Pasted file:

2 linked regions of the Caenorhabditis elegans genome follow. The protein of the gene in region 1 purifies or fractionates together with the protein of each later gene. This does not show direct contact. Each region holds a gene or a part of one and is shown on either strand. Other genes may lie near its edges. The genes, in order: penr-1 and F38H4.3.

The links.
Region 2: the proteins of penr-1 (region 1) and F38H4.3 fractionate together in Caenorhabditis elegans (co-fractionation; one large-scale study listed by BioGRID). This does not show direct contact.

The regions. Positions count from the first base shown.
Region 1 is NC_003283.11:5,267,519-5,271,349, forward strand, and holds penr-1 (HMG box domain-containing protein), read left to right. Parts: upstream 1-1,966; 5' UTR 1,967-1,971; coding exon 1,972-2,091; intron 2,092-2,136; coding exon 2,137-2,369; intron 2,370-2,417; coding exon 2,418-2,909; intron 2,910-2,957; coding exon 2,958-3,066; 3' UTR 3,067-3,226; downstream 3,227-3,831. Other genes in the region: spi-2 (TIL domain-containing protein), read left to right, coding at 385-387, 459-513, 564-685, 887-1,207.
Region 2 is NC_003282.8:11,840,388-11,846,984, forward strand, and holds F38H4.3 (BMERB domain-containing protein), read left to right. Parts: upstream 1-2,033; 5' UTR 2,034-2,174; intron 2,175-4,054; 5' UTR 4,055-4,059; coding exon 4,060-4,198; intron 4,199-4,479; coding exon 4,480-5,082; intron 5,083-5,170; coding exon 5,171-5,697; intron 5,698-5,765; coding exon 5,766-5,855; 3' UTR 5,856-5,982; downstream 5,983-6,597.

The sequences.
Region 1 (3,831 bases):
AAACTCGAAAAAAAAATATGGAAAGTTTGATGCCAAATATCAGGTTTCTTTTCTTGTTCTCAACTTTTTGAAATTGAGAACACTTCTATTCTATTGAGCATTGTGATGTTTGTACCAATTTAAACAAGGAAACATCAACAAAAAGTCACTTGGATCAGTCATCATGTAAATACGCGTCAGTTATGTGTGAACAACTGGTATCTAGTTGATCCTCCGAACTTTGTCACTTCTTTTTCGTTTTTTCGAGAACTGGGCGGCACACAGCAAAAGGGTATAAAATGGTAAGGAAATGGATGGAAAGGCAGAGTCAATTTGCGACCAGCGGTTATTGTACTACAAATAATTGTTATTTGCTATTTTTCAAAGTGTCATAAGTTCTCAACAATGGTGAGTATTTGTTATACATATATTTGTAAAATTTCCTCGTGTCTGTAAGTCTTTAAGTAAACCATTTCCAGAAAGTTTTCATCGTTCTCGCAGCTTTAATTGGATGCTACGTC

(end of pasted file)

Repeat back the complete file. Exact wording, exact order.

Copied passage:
2 linked regions of the Caenorhabditis elegans genome follow. The protein of the gene in region 1 purifies or fractionates together with the protein of each later gene. This does not show direct contact. Each region holds a gene or a part of one and is shown on either strand. Other genes may lie near its edges. The genes, in order: penr-1 and F38H4.3.

The links.
Region 2: the proteins of penr-1 (region 1) and F38H4.3 fractionate together in Caenorhabditis elegans (co-fractionation; one large-scale study listed by BioGRID). This does not show direct contact.

The regions. Positions count from the first base shown.
Region 1 is NC_003283.11:5,267,519-5,271,349, forward strand, and holds penr-1 (HMG box domain-containing protein), read left to right. Parts: upstream 1-1,966; 5' UTR 1,967-1,971; coding exon 1,972-2,091; intron 2,092-2,136; coding exon 2,137-2,369; intron 2,370-2,417; coding exon 2,418-2,909; intron 2,910-2,957; coding exon 2,958-3,066; 3' UTR 3,067-3,226; downstream 3,227-3,831. Other genes in the region: spi-2 (TIL domain-containing protein), read left to right, coding at 385-387, 459-513, 564-685, 887-1,207.
Region 2 is NC_003282.8:11,840,388-11,846,984, forward strand, and holds F38H4.3 (BMERB domain-containing protein), read left to right. Parts: upstream 1-2,033; 5' UTR 2,034-2,174; intron 2,175-4,054; 5' UTR 4,055-4,059; coding exon 4,060-4,198; intron 4,199-4,479; coding exon 4,480-5,082; intron 5,083-5,170; coding exon 5,171-5,697; intron 5,698-5,765; coding exon 5,766-5,855; 3' UTR 5,856-5,982; downstream 5,983-6,597.

The sequences.
Region 1 (3,831 bases):
AAACTCGAAAAAAAAATATGGAAAGTTTGATGCCAAATATCAGGTTTCTTTTCTTGTTCTCAACTTTTTGAAATTGAGAACACTTCTATTCTATTGAGCATTGTGATGTTTGTACCAATTTAAACAAGGAAACATCAACAAAAAGTCACTTGGATCAGTCATCATGTAAATACGCGTCAGTTATGTGTGAACAACTGGTATCTAGTTGATCCTCCGAACTTTGTCACTTCTTTTTCGTTTTTTCGAGAACTGGGCGGCACACAGCAAAAGGGTATAAAATGGTAAGGAAATGGATGGAAAGGCAGAGTCAATTTGCGACCAGCGGTTATTGTACTACAAATAATTGTTATTTGCTATTTTTCAAAGTGTCATAAGTTCTCAACAATGGTGAGTATTTGTTATACATATATTTGTAAAATTTCCTCGTGTCTGTAAGTCTTTAAGTAAACCATTTCCAGAAAGTTTTCATCGTTCTCGCAGCTTTAATTGGATGCTACGTC